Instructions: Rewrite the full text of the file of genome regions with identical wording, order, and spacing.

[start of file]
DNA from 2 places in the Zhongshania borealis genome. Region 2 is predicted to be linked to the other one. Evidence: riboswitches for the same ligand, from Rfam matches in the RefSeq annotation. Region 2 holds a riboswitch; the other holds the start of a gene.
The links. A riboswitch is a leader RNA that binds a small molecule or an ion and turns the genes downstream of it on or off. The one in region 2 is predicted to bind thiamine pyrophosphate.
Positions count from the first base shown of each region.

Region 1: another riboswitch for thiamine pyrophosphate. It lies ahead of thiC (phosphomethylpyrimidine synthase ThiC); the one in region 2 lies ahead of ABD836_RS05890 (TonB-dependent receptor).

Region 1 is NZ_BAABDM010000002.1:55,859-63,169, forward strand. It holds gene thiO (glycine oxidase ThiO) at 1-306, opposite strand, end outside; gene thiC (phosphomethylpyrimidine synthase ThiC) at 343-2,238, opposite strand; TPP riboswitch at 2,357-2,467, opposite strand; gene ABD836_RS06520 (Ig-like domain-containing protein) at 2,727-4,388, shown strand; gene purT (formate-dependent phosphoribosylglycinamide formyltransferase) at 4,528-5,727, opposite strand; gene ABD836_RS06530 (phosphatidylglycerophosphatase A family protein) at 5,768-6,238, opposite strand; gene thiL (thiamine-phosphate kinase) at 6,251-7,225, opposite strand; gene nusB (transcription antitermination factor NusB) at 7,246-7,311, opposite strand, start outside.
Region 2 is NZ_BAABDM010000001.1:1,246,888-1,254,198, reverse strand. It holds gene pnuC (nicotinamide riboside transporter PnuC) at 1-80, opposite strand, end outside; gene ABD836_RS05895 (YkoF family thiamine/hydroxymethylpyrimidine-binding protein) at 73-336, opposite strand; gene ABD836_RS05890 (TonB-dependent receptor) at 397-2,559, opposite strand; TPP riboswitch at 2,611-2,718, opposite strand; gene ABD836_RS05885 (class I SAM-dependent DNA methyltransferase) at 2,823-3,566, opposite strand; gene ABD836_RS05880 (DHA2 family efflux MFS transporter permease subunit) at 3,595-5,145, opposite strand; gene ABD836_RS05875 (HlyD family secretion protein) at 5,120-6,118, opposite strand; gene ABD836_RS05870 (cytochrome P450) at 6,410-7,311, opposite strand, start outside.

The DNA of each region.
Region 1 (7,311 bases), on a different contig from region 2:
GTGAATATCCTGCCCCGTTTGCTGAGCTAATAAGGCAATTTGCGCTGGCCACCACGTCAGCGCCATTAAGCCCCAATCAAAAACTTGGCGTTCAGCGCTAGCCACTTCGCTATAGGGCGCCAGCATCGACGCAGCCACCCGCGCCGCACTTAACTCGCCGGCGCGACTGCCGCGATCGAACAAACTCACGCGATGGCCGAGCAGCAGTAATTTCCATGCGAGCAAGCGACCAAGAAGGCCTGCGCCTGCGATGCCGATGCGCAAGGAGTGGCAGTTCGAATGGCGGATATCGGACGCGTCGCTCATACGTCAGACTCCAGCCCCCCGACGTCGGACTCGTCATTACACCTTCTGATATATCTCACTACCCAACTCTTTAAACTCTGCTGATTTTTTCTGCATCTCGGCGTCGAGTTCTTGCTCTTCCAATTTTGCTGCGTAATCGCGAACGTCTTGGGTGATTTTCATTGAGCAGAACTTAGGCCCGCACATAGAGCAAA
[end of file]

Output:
DNA from 2 places in the Zhongshania borealis genome. Region 2 is predicted to be linked to the other one. Evidence: riboswitches for the same ligand, from Rfam matches in the RefSeq annotation. Region 2 holds a riboswitch; the other holds the start of a gene.
The links. A riboswitch is a leader RNA that binds a small molecule or an ion and turns the genes downstream of it on or off. The one in region 2 is predicted to bind thiamine pyrophosphate.
Positions count from the first base shown of each region.

Region 1: another riboswitch for thiamine pyrophosphate. It lies ahead of thiC (phosphomethylpyrimidine synthase ThiC); the one in region 2 lies ahead of ABD836_RS05890 (TonB-dependent receptor).

Region 1 is NZ_BAABDM010000002.1:55,859-63,169, forward strand. It holds gene thiO (glycine oxidase ThiO) at 1-306, opposite strand, end outside; gene thiC (phosphomethylpyrimidine synthase ThiC) at 343-2,238, opposite strand; TPP riboswitch at 2,357-2,467, opposite strand; gene ABD836_RS06520 (Ig-like domain-containing protein) at 2,727-4,388, shown strand; gene purT (formate-dependent phosphoribosylglycinamide formyltransferase) at 4,528-5,727, opposite strand; gene ABD836_RS06530 (phosphatidylglycerophosphatase A family protein) at 5,768-6,238, opposite strand; gene thiL (thiamine-phosphate kinase) at 6,251-7,225, opposite strand; gene nusB (transcription antitermination factor NusB) at 7,246-7,311, opposite strand, start outside.
Region 2 is NZ_BAABDM010000001.1:1,246,888-1,254,198, reverse strand. It holds gene pnuC (nicotinamide riboside transporter PnuC) at 1-80, opposite strand, end outside; gene ABD836_RS05895 (YkoF family thiamine/hydroxymethylpyrimidine-binding protein) at 73-336, opposite strand; gene ABD836_RS05890 (TonB-dependent receptor) at 397-2,559, opposite strand; TPP riboswitch at 2,611-2,718, opposite strand; gene ABD836_RS05885 (class I SAM-dependent DNA methyltransferase) at 2,823-3,566, opposite strand; gene ABD836_RS05880 (DHA2 family efflux MFS transporter permease subunit) at 3,595-5,145, opposite strand; gene ABD836_RS05875 (HlyD family secretion protein) at 5,120-6,118, opposite strand; gene ABD836_RS05870 (cytochrome P450) at 6,410-7,311, opposite strand, start outside.

The DNA of each region.
Region 1 (7,311 bases), on a different contig from region 2:
GTGAATATCCTGCCCCGTTTGCTGAGCTAATAAGGCAATTTGCGCTGGCCACCACGTCAGCGCCATTAAGCCCCAATCAAAAACTTGGCGTTCAGCGCTAGCCACTTCGCTATAGGGCGCCAGCATCGACGCAGCCACCCGCGCCGCACTTAACTCGCCGGCGCGACTGCCGCGATCGAACAAACTCACGCGATGGCCGAGCAGCAGTAATTTCCATGCGAGCAAGCGACCAAGAAGGCCTGCGCCTGCGATGCCGATGCGCAAGGAGTGGCAGTTCGAATGGCGGATATCGGACGCGTCGCTCATACGTCAGACTCCAGCCCCCCGACGTCGGACTCGTCATTACACCTTCTGATATATCTCACTACCCAACTCTTTAAACTCTGCTGATTTTTTCTGCATCTCGGCGTCGAGTTCTTGCTCTTCCAATTTTGCTGCGTAATCGCGAACGTCTTGGGTGATTTTCATTGAGCAGAACTTAGGCCCGCACATAGAGCAAA